These are just a few examples. All twenty-eight are different, each with its own horizontal stripes and internal logic. The inevitable impression is that of a photographer who has spent a lot of time on the farms at the magic hour, mingling with the cows and the camera, patiently observing. She has shot other farm animals and pastoral scenes in the past. Although most are generally rural-based and devoid of humans, his style leans toward the serendipity of urban loafers. In Cowspines– his first book – street skills are honed at pitchfork. A photo of a circular cloud juxtaposed just behind curved shoulder blades, for example, is as visible as any Oxford Street handshake. The foreword is by Joel Meyerowitz, better known in the world of street photography than among cowherds. “Artists help us see what was really there all along,” he notes. This is true of barns as well as sidewalks.

As with street photography, one can wonder about the deep meaning of these images. Are these simply exercises in composition, associating column X with backdrop Y? Yes they are. But for Kirkwood, one can also infer a certain emotional weight. For outsiders, they could serve as a gateway to benevolence, an insider’s view of Lake District culture. “I was struck by how well anchored the cows are in their landscape,” she told The Guardian, “…and like the landscape around them, the hills, the clouds, the stone walls, mixed with them, formed shapes, tones and textures around them.” She knows these cows and these reliefs like the back of her hand. His later exhibits have personality and warmth, a zoological version of a family album.

That’s all well and good, but I still believe that this book is probably best considered a typological study. The series of photos has a herd mentality, with the stubborn consistency of a train of mules, revealing unexpected parallels again and again. Maybe there is co-evolution, animal forms adapting to nature, and vice versa? Who would have guessed that cows could hold such secrets? Who else would have undertaken such an improbable project? It turns out that fur types, pattern, thickness, age, spots, size and skin tone are as individual as fingerprints. And their nearby weather systems follow suit, with gradations of sunlight, clouds and shadows. After looking through Kirkwood’s photos, the balance of expectations begins to shift. Instead of a typological stasis, the commonalities begin to seem almost miraculous. This is the hallmark of any typology worthy of the name.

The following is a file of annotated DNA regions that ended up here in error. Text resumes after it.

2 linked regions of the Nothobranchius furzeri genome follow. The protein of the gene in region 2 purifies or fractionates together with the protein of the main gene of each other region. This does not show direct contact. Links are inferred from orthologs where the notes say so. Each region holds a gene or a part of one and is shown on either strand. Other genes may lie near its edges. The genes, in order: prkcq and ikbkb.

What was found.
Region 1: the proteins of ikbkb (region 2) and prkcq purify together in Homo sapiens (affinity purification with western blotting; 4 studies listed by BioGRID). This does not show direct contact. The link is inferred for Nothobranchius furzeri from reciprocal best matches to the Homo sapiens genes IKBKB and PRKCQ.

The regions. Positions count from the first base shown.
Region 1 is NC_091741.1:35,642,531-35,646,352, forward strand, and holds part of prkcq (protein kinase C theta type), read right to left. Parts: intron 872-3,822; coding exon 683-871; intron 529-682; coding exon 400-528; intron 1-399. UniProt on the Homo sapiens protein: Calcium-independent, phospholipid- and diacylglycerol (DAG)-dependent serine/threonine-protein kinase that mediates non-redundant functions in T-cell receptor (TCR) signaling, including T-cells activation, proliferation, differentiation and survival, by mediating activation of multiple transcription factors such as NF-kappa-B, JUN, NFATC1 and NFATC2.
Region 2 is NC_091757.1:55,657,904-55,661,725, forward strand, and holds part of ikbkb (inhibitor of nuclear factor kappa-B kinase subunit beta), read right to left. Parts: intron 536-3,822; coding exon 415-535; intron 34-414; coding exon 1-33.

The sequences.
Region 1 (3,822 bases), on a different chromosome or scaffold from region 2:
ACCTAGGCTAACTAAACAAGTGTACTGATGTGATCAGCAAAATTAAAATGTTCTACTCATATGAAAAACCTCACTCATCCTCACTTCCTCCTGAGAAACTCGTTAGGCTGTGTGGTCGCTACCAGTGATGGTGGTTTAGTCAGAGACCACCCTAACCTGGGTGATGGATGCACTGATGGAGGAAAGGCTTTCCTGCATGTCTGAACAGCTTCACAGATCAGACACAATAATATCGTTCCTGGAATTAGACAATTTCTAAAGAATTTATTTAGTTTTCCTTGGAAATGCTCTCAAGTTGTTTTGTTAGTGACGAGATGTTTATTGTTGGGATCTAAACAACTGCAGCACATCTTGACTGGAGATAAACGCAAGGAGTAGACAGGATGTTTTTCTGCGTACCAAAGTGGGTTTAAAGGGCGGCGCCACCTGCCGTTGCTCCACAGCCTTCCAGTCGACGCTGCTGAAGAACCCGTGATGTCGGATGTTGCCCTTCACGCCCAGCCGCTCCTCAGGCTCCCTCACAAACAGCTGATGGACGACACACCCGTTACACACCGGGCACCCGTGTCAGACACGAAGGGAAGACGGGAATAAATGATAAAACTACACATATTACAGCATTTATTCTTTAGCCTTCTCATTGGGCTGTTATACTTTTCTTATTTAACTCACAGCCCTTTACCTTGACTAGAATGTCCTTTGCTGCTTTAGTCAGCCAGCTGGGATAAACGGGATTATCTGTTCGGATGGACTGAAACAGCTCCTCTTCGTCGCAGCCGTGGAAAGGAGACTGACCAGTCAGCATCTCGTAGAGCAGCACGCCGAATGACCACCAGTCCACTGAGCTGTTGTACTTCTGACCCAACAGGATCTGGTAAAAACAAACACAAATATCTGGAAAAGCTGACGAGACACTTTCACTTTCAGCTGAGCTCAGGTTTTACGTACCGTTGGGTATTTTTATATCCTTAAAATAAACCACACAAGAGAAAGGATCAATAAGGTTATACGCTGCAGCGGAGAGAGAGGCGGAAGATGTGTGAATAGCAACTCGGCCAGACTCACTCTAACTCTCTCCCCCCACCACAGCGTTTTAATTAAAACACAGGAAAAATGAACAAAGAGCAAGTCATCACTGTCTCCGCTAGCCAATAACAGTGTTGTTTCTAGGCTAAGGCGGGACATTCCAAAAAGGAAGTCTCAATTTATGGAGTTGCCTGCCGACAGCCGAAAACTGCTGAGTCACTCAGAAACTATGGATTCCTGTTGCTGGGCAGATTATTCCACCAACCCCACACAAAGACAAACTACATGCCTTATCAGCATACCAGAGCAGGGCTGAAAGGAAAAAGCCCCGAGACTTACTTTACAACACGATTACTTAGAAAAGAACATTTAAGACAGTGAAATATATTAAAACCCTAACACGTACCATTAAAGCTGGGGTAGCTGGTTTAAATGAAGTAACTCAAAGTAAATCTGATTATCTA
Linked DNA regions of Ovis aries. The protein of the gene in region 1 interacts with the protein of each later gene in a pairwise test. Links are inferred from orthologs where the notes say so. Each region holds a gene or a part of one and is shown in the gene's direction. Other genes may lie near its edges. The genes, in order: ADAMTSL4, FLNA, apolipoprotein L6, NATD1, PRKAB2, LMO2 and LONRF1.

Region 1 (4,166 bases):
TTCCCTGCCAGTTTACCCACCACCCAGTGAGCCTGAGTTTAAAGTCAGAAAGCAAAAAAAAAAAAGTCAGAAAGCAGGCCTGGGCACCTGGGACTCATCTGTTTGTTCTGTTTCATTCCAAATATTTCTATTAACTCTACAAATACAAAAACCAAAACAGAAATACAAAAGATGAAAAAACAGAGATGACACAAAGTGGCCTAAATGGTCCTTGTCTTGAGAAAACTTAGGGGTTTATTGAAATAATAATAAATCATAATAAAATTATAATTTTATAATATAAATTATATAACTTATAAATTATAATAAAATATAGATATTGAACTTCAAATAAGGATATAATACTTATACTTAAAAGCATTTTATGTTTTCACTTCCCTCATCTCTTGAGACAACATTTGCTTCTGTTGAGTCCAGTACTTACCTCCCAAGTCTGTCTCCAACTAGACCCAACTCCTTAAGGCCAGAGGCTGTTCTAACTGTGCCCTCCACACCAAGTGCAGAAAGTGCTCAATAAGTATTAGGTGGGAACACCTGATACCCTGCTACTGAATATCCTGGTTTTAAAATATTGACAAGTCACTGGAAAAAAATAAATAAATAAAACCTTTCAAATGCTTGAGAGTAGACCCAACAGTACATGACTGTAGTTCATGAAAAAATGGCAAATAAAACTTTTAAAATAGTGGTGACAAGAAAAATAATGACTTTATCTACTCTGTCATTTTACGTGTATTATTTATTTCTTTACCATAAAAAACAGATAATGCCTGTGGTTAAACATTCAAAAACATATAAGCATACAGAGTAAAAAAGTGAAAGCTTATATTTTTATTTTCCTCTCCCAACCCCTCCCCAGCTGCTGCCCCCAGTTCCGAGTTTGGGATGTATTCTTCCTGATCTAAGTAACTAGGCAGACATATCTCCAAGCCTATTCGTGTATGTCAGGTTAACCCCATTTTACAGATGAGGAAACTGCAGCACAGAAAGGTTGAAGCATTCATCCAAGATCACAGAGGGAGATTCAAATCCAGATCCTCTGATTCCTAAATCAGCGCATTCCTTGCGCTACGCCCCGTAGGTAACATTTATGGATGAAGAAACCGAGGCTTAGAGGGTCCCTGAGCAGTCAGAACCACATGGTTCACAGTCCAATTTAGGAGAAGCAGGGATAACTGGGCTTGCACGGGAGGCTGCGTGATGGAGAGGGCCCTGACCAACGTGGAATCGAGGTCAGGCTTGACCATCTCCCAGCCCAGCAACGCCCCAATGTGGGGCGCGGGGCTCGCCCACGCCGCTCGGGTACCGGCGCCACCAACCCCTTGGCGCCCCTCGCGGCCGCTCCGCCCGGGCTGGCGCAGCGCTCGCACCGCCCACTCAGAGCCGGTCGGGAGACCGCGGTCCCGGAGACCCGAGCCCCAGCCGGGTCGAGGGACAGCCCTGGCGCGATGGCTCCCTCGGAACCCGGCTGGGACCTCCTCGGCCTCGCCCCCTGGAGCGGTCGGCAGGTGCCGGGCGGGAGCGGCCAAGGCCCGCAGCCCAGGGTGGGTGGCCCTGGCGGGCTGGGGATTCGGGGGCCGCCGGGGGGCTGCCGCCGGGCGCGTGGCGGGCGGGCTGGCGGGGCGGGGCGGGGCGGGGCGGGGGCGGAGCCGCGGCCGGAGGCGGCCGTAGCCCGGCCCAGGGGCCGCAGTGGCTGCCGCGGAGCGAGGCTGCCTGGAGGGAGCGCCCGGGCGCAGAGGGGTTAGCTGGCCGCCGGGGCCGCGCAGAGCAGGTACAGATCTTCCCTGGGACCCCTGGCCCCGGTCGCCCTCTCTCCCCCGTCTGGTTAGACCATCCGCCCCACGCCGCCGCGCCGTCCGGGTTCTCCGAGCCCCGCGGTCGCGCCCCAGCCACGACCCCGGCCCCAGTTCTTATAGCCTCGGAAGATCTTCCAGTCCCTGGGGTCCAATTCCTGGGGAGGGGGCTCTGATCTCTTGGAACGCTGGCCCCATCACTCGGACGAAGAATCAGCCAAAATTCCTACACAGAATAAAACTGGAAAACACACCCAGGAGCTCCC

Cowspines is just the second monograph from Ten O’Clock Books, a young UK-based publisher led by graphic designer Martin Chapman Fromm. His arrangement of Cowspines is simple and straightforward, a plain cloth-bound book with a traditional serif title, containing one photo per two-page spread. It would fit comfortably in an old farmhouse. The only (slightly annoying) flair is an additional belly band blurring Joel Meyerowitz’s foreword. Throwing his name on the cover might be an understandable nod to market forces, but roughly the same size as Kirkwood’s, it complements his own to grab attention. It’s a disconcerting detail, but a relatively minor one that doesn’t take much away, especially once the book is engaged and Kirkwood’s cow thorns start to supplant it from memory.

Collector’s point of view: Kate Kirkwood does not appear to have gallery representation at this time. Collectors interested in following should probably connect directly with the artist through their website (linked in the sidebar).